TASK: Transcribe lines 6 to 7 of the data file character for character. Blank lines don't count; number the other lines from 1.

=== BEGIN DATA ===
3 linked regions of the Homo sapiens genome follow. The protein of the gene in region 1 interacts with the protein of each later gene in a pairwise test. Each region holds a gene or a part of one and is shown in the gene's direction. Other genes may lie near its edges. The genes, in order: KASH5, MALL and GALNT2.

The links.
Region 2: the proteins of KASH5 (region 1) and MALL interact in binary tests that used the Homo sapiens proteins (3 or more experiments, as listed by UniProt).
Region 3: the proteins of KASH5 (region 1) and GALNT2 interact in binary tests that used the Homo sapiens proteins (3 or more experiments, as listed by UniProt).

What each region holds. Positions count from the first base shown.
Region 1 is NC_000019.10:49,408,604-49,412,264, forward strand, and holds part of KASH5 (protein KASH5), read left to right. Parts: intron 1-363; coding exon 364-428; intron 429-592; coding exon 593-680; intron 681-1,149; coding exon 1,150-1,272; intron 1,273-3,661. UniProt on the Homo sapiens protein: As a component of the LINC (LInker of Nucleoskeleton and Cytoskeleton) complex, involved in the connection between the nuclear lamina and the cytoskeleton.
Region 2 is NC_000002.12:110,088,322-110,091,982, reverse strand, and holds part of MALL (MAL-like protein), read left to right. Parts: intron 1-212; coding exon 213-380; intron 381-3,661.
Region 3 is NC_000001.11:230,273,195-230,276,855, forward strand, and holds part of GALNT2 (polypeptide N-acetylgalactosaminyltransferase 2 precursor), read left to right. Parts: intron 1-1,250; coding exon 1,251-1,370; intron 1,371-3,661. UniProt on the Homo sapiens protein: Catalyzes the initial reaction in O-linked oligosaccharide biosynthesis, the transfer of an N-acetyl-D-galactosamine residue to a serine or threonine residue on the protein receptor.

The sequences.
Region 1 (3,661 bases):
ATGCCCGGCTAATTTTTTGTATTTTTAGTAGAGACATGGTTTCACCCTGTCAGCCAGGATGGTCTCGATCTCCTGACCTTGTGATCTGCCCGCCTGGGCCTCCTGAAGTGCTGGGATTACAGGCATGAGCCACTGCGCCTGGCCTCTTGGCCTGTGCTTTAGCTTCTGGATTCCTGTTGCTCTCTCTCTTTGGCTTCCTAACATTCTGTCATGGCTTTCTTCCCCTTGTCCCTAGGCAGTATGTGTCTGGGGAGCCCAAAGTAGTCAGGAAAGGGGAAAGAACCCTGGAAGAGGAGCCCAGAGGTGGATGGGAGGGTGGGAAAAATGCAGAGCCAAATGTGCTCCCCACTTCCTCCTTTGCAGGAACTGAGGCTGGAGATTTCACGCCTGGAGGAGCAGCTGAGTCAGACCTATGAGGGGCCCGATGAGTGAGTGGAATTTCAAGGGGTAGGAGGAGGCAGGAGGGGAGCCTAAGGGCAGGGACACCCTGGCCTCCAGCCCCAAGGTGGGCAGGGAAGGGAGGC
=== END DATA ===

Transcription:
Region 1 is NC_000019.10:49,408,604-49,412,264, forward strand, and holds part of KASH5 (protein KASH5), read left to right. Parts: intron 1-363; coding exon 364-428; intron 429-592; coding exon 593-680; intron 681-1,149; coding exon 1,150-1,272; intron 1,273-3,661. UniProt on the Homo sapiens protein: As a component of the LINC (LInker of Nucleoskeleton and Cytoskeleton) complex, involved in the connection between the nuclear lamina and the cytoskeleton.
Region 2 is NC_000002.12:110,088,322-110,091,982, reverse strand, and holds part of MALL (MAL-like protein), read left to right. Parts: intron 1-212; coding exon 213-380; intron 381-3,661.